A-B Terms

Adjustable Rate Mortgage (ARM): A mortgage loan with payments usually lower than a fixed rate initially, but is subject to changes in interest rates. There are a variety of ARMs that can have an initial interest rate that lasts three to 10 years, adjusting annually thereafter. They are described as 3/1, 5/1, 7/1 and 10/1. A 3/1 ARM starts out with a low rate that lasts three years, then is adjusted annually. A 5/1 ARM has an introductory rate that lasts five years, and 7/1 and 10/1 ARMs have intro rates that last seven and 10 years. The monthly payment amount is usually subject to a cap.

Amortization: Repayment of a mortgage loan through regular monthly installments of principal and interest. At the end of the scheduled payments (e.g., monthly payments for 15 or 30 years), you will own your home.

Annual Percentage Rate (APR): Calculated by using a standard formula, the APR is expressed as a yearly rate (e.g., 8.107% APR) and includes the interest, points (discount and origination), mortgage insurance, and other fees. The APR on a mortgage will usually be higher than the stated interest rate because the APR includes fees and the interest rate doesn’t.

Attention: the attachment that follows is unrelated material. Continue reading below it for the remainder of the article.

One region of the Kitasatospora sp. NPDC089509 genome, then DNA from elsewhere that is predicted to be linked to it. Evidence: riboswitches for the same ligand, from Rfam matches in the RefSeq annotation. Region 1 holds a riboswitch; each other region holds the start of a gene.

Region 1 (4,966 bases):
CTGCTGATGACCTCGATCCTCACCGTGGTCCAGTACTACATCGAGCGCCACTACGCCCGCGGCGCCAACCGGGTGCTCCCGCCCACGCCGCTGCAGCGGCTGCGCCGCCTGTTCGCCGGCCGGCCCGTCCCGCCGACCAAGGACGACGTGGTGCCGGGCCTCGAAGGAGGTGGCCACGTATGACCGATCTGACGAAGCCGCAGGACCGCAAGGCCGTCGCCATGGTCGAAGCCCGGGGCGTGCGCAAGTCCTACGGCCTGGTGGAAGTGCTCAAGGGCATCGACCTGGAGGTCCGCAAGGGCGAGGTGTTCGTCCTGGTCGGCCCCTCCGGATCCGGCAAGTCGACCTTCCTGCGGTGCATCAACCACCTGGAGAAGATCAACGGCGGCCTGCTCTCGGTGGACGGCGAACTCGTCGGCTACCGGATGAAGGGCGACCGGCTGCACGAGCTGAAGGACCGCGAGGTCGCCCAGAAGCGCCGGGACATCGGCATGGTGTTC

Assets: Assets are anything of financial value that can be converted into cash (i.e., stocks and bonds, automobiles, real estate, retirement funds, and savings).

Assumable mortgage: A mortgage that can be transferred from a seller to a buyer. The buyer then takes over payment of an existing loan.

Automated Underwriting System: A computerized system used to assess information provided by a borrower, plus public information about the borrower, to quickly determine whether a loan should be pre-approved.

Balloon mortgage: A mortgage that typically offers low rates for the first 3 to 10 years, at which point the principal balance needs to be paid in full. Borrowers usually sell before the balance is due or refinance the loan.

Bankruptcy: Bankruptcy is the legal process in which a person declares their inability to pay off their debts. Bankruptcy does not mean you cannot get a loan, but the terms of your loan may not be as favorable.

Borrower: A person who has been approved to receive a loan and is then obligated to repay it and any additional fees according to the loan terms.

Bridge loan: A loan that “bridges” the gap between the purchase of a new home and the sale of the borrower’s current home. Usually up to 6 months long.